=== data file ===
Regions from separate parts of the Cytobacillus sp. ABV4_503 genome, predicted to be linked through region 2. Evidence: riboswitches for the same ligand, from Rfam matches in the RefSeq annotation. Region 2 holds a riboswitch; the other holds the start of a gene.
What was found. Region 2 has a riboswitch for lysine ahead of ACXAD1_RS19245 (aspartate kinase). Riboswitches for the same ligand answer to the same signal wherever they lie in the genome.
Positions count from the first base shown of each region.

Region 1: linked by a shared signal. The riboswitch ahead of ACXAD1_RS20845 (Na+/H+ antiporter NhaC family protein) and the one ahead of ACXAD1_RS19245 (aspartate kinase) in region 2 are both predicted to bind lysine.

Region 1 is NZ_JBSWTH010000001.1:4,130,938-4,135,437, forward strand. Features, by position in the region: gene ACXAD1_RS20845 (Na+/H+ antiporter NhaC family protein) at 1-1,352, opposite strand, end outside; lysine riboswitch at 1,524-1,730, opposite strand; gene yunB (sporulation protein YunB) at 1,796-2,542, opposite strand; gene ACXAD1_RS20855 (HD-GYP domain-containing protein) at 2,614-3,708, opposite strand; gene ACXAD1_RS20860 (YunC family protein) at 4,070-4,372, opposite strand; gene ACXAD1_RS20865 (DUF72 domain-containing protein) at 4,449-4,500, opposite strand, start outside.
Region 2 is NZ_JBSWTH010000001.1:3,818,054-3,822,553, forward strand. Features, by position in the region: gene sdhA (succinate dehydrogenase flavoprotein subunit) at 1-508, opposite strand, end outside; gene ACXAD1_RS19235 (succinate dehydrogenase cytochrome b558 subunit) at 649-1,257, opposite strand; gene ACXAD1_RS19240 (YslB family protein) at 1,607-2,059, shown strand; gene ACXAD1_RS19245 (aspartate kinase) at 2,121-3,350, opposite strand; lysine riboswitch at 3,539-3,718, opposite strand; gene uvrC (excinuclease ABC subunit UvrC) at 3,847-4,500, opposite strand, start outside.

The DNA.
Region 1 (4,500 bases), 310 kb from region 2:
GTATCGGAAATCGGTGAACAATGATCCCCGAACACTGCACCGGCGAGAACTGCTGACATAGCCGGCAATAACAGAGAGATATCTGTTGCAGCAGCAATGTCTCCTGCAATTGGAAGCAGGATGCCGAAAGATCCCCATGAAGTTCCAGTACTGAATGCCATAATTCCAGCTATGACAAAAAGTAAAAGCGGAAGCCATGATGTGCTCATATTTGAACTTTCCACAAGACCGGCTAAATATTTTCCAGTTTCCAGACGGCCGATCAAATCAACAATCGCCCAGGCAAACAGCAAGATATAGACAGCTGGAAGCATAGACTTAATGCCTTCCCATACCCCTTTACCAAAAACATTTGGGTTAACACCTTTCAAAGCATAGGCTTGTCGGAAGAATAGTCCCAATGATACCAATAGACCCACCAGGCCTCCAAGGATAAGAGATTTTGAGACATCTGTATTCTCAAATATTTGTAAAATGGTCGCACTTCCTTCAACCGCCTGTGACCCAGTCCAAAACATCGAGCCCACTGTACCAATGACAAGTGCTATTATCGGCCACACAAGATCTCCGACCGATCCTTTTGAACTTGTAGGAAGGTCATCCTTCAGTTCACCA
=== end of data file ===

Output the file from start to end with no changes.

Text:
Regions from separate parts of the Cytobacillus sp. ABV4_503 genome, predicted to be linked through region 2. Evidence: riboswitches for the same ligand, from Rfam matches in the RefSeq annotation. Region 2 holds a riboswitch; the other holds the start of a gene.
What was found. Region 2 has a riboswitch for lysine ahead of ACXAD1_RS19245 (aspartate kinase). Riboswitches for the same ligand answer to the same signal wherever they lie in the genome.
Positions count from the first base shown of each region.

Region 1: linked by a shared signal. The riboswitch ahead of ACXAD1_RS20845 (Na+/H+ antiporter NhaC family protein) and the one ahead of ACXAD1_RS19245 (aspartate kinase) in region 2 are both predicted to bind lysine.

Region 1 is NZ_JBSWTH010000001.1:4,130,938-4,135,437, forward strand. Features, by position in the region: gene ACXAD1_RS20845 (Na+/H+ antiporter NhaC family protein) at 1-1,352, opposite strand, end outside; lysine riboswitch at 1,524-1,730, opposite strand; gene yunB (sporulation protein YunB) at 1,796-2,542, opposite strand; gene ACXAD1_RS20855 (HD-GYP domain-containing protein) at 2,614-3,708, opposite strand; gene ACXAD1_RS20860 (YunC family protein) at 4,070-4,372, opposite strand; gene ACXAD1_RS20865 (DUF72 domain-containing protein) at 4,449-4,500, opposite strand, start outside.
Region 2 is NZ_JBSWTH010000001.1:3,818,054-3,822,553, forward strand. Features, by position in the region: gene sdhA (succinate dehydrogenase flavoprotein subunit) at 1-508, opposite strand, end outside; gene ACXAD1_RS19235 (succinate dehydrogenase cytochrome b558 subunit) at 649-1,257, opposite strand; gene ACXAD1_RS19240 (YslB family protein) at 1,607-2,059, shown strand; gene ACXAD1_RS19245 (aspartate kinase) at 2,121-3,350, opposite strand; lysine riboswitch at 3,539-3,718, opposite strand; gene uvrC (excinuclease ABC subunit UvrC) at 3,847-4,500, opposite strand, start outside.

The DNA.
Region 1 (4,500 bases), 310 kb from region 2:
GTATCGGAAATCGGTGAACAATGATCCCCGAACACTGCACCGGCGAGAACTGCTGACATAGCCGGCAATAACAGAGAGATATCTGTTGCAGCAGCAATGTCTCCTGCAATTGGAAGCAGGATGCCGAAAGATCCCCATGAAGTTCCAGTACTGAATGCCATAATTCCAGCTATGACAAAAAGTAAAAGCGGAAGCCATGATGTGCTCATATTTGAACTTTCCACAAGACCGGCTAAATATTTTCCAGTTTCCAGACGGCCGATCAAATCAACAATCGCCCAGGCAAACAGCAAGATATAGACAGCTGGAAGCATAGACTTAATGCCTTCCCATACCCCTTTACCAAAAACATTTGGGTTAACACCTTTCAAAGCATAGGCTTGTCGGAAGAATAGTCCCAATGATACCAATAGACCCACCAGGCCTCCAAGGATAAGAGATTTTGAGACATCTGTATTCTCAAATATTTGTAAAATGGTCGCACTTCCTTCAACCGCCTGTGACCCAGTCCAAAACATCGAGCCCACTGTACCAATGACAAGTGCTATTATCGGCCACACAAGATCTCCGACCGATCCTTTTGAACTTGTAGGAAGGTCATCCTTCAGTTCACCA